Mortgage Rates Inch Even Higher

Continued concerns about inflation lead to a small increase in rates.
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Mortgage rates inched up again over the past week as the markets questioned whether the Federal Reserve would lift its key interest-rate target to thwart inflation according to Freddie Mac's (FRE) weekly survey.

Freddie Chief Economist Frank Nothaft called the fixed-rate mortgages "relatively stable," but noted that ARM rates rose a bit more "due to market uncertainty over how the Fed might respond."

Long-term fixed-rate mortgages are at a 10-month high, with the average rate for a 30-year FRM at 6.45% during the week ended Thursday. The upfront payment was 0.6 of a point. Those mortgages were 6.42% a week ago and 6.67% a year ago.
Fixed-rate mortgages with a shorter 15-year term rose to 6.04% with the same upfront payment from 6.02% a week earlier. Those rates are still lower than the 6.34% level a year earlier.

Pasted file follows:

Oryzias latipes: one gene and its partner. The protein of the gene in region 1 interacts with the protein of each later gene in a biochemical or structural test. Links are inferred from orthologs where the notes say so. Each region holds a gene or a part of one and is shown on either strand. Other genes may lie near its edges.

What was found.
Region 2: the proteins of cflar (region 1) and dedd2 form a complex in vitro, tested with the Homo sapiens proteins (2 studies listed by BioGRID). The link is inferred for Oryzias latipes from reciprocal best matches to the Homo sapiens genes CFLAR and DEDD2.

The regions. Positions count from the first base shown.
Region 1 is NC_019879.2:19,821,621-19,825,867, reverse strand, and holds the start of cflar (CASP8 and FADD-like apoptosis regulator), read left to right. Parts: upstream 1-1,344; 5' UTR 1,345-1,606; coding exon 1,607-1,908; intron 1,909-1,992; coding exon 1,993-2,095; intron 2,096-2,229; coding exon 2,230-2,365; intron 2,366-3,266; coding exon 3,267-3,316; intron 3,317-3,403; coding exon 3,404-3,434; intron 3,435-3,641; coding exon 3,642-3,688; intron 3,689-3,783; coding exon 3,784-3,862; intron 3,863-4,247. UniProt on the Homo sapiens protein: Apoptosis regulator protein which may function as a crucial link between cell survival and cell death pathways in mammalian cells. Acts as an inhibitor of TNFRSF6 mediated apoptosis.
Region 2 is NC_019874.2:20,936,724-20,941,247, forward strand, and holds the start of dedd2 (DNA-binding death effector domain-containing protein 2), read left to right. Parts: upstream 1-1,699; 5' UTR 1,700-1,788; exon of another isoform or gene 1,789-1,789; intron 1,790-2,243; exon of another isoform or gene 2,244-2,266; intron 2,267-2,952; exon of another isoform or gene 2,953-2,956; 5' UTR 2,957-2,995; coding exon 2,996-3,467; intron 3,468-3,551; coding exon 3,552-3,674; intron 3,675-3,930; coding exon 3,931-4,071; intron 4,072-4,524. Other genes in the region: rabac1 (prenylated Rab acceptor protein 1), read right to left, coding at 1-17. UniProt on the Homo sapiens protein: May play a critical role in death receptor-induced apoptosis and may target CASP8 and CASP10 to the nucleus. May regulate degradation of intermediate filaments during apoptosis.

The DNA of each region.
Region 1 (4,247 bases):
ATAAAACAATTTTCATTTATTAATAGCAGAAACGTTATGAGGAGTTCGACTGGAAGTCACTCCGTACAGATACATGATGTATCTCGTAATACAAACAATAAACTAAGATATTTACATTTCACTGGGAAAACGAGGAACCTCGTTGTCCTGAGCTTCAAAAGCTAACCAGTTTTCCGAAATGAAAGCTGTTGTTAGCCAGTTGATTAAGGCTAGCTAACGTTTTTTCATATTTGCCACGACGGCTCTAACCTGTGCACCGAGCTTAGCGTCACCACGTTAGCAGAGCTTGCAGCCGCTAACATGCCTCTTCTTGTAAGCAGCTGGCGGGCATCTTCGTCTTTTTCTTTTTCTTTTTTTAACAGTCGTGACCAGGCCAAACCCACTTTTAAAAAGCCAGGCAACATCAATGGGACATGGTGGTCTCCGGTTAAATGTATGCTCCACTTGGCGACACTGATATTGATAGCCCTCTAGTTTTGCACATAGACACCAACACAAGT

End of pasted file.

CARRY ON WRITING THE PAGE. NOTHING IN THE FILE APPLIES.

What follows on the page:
Five-year hybrid adjustable-rate mortgages that are indexed to Treasury notes rose to 5.99%, with a 0.7 point upfront payment, from 5.89% last week. A year ago, the 5-year ARM averaged 6.30%.

One-year Treasury-indexed ARMs averaged 5.27% with a 0.6 point payment, up from 5.19%. A year ago, those rates averaged 5.65%.

Nothaft noted that the housing market has begun to show some encouraging signs, although seasonality may play a role. Home-price declines, as measured by the S&P Case Shiller index, have decelerated, and prices rose in eight cities in April. New-home sales also increased in May.

The most competitive local rates can be found on's mortgage-rate tool.